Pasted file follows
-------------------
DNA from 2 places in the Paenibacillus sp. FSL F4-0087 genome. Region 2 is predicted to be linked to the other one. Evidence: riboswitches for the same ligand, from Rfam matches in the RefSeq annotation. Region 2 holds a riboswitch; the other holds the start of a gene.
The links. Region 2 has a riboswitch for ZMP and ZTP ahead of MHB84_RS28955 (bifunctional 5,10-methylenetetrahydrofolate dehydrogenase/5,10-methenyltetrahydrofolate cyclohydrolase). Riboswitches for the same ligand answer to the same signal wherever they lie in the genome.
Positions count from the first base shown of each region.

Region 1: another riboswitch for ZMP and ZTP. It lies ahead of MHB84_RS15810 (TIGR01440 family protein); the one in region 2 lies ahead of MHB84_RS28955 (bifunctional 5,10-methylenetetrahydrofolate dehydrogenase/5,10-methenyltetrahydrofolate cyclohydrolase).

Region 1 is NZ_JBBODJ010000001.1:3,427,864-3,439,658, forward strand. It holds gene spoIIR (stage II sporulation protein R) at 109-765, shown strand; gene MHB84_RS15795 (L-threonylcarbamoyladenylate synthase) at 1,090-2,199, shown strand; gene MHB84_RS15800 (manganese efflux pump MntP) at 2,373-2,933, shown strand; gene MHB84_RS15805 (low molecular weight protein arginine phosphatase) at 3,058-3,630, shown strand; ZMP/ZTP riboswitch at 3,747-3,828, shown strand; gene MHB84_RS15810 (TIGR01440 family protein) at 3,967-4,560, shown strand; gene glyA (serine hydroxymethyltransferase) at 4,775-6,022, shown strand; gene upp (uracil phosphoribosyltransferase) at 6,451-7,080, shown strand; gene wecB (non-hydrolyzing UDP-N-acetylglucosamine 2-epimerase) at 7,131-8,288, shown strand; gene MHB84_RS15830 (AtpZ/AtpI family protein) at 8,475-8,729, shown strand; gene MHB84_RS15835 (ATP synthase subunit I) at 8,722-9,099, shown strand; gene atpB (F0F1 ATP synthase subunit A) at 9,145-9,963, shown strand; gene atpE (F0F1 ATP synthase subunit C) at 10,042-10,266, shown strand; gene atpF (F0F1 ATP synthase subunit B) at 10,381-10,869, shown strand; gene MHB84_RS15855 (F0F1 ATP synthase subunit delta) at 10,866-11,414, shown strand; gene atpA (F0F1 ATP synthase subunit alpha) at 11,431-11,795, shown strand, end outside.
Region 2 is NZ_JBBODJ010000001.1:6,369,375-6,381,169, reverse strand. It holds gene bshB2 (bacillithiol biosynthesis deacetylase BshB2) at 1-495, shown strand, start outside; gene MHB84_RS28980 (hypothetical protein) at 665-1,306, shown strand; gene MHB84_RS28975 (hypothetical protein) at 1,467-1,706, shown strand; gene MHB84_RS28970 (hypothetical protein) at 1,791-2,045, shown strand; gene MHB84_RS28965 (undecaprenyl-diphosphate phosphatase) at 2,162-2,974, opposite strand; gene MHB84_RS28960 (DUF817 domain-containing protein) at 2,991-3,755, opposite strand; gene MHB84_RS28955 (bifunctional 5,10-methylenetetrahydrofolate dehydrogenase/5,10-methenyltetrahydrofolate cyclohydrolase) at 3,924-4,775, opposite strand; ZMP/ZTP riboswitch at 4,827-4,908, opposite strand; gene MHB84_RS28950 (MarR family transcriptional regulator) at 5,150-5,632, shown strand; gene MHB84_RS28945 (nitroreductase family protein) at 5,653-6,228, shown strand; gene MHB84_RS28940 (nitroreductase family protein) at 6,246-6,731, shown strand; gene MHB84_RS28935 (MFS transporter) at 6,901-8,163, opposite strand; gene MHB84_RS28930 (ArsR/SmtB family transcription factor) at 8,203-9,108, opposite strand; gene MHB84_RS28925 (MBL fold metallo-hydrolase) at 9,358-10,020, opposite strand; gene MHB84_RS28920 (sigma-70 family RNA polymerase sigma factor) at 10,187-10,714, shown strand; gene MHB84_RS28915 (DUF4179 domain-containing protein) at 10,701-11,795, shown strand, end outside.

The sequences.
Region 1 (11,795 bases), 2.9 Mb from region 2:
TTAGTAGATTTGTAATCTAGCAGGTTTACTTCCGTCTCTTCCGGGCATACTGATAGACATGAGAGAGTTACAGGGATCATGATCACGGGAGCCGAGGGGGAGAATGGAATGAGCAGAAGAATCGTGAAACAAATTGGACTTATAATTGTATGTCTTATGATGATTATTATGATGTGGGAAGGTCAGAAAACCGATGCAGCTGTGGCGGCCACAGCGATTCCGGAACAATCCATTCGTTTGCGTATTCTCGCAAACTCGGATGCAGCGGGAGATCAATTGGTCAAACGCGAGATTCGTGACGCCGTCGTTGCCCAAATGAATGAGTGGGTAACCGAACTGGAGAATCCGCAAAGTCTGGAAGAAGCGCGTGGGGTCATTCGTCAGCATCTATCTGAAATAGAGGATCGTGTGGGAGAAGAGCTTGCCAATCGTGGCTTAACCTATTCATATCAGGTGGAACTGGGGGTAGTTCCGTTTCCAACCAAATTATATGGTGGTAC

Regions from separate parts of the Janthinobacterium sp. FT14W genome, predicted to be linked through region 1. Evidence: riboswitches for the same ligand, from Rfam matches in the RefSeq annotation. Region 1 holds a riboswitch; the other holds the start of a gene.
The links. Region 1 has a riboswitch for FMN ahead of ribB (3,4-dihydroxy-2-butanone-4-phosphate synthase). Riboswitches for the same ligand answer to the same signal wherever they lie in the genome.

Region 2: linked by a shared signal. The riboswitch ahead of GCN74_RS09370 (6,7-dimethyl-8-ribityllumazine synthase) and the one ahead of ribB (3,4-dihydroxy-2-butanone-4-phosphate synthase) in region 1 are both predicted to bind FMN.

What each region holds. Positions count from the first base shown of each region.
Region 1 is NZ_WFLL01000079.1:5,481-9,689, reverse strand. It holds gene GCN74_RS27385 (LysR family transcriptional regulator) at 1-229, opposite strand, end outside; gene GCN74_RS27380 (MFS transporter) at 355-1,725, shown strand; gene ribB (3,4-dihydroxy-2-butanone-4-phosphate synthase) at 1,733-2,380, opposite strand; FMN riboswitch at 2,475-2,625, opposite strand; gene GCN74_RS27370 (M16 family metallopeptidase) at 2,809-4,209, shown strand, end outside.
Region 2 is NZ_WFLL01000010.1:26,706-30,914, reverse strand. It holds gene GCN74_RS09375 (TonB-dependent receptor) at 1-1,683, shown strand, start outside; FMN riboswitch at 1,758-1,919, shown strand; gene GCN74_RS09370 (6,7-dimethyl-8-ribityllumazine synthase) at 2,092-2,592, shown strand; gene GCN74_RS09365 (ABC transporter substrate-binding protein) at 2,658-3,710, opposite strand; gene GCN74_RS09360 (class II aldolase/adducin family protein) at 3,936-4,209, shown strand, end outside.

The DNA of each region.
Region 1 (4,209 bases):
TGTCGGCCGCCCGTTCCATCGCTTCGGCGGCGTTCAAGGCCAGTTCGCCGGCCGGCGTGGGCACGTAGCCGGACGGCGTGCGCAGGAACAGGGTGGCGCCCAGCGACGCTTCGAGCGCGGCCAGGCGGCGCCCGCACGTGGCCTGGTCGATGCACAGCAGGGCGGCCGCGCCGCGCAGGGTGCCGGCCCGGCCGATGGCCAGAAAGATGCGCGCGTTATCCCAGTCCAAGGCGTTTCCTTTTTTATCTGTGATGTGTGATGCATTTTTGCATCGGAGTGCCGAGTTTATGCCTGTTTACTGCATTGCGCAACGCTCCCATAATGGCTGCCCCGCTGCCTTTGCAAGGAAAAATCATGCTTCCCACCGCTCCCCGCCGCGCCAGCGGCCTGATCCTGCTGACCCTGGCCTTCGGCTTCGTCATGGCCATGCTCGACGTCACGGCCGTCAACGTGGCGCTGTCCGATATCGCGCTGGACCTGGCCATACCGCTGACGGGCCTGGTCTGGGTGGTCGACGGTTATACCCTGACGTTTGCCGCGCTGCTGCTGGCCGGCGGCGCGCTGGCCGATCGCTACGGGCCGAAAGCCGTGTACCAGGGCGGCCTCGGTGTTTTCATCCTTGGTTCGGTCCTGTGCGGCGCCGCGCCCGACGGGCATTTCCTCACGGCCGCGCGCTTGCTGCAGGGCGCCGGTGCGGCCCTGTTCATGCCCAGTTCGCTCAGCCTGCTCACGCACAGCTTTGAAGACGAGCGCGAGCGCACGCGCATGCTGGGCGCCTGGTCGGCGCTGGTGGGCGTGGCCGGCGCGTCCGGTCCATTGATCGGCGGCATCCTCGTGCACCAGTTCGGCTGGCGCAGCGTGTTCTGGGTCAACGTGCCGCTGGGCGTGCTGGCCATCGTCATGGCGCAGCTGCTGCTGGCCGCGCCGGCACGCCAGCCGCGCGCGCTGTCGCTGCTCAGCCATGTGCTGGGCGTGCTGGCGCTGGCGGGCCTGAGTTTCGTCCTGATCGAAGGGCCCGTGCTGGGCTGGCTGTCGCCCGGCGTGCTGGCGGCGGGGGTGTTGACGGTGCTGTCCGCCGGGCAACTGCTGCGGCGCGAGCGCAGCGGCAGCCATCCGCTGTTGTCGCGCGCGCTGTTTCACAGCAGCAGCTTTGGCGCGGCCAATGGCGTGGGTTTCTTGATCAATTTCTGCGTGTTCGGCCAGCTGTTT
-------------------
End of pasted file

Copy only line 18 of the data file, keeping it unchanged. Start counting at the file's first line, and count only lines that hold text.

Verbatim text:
TGTCGGCCGCCCGTTCCATCGCTTCGGCGGCGTTCAAGGCCAGTTCGCCGGCCGGCGTGGGCACGTAGCCGGACGGCGTGCGCAGGAACAGGGTGGCGCCCAGCGACGCTTCGAGCGCGGCCAGGCGGCGCCCGCACGTGGCCTGGTCGATGCACAGCAGGGCGGCCGCGCCGCGCAGGGTGCCGGCCCGGCCGATGGCCAGAAAGATGCGCGCGTTATCCCAGTCCAAGGCGTTTCCTTTTTTATCTGTGATGTGTGATGCATTTTTGCATCGGAGTGCCGAGTTTATGCCTGTTTACTGCATTGCGCAACGCTCCCATAATGGCTGCCCCGCTGCCTTTGCAAGGAAAAATCATGCTTCCCACCGCTCCCCGCCGCGCCAGCGGCCTGATCCTGCTGACCCTGGCCTTCGGCTTCGTCATGGCCATGCTCGACGTCACGGCCGTCAACGTGGCGCTGTCCGATATCGCGCTGGACCTGGCCATACCGCTGACGGGCCTGGTCTGGGTGGTCGACGGTTATACCCTGACGTTTGCCGCGCTGCTGCTGGCCGGCGGCGCGCTGGCCGATCGCTACGGGCCGAAAGCCGTGTACCAGGGCGGCCTCGGTGTTTTCATCCTTGGTTCGGTCCTGTGCGGCGCCGCGCCCGACGGGCATTTCCTCACGGCCGCGCGCTTGCTGCAGGGCGCCGGTGCGGCCCTGTTCATGCCCAGTTCGCTCAGCCTGCTCACGCACAGCTTTGAAGACGAGCGCGAGCGCACGCGCATGCTGGGCGCCTGGTCGGCGCTGGTGGGCGTGGCCGGCGCGTCCGGTCCATTGATCGGCGGCATCCTCGTGCACCAGTTCGGCTGGCGCAGCGTGTTCTGGGTCAACGTGCCGCTGGGCGTGCTGGCCATCGTCATGGCGCAGCTGCTGCTGGCCGCGCCGGCACGCCAGCCGCGCGCGCTGTCGCTGCTCAGCCATGTGCTGGGCGTGCTGGCGCTGGCGGGCCTGAGTTTCGTCCTGATCGAAGGGCCCGTGCTGGGCTGGCTGTCGCCCGGCGTGCTGGCGGCGGGGGTGTTGACGGTGCTGTCCGCCGGGCAACTGCTGCGGCGCGAGCGCAGCGGCAGCCATCCGCTGTTGTCGCGCGCGCTGTTTCACAGCAGCAGCTTTGGCGCGGCCAATGGCGTGGGTTTCTTGATCAATTTCTGCGTGTTCGGCCAGCTGTTT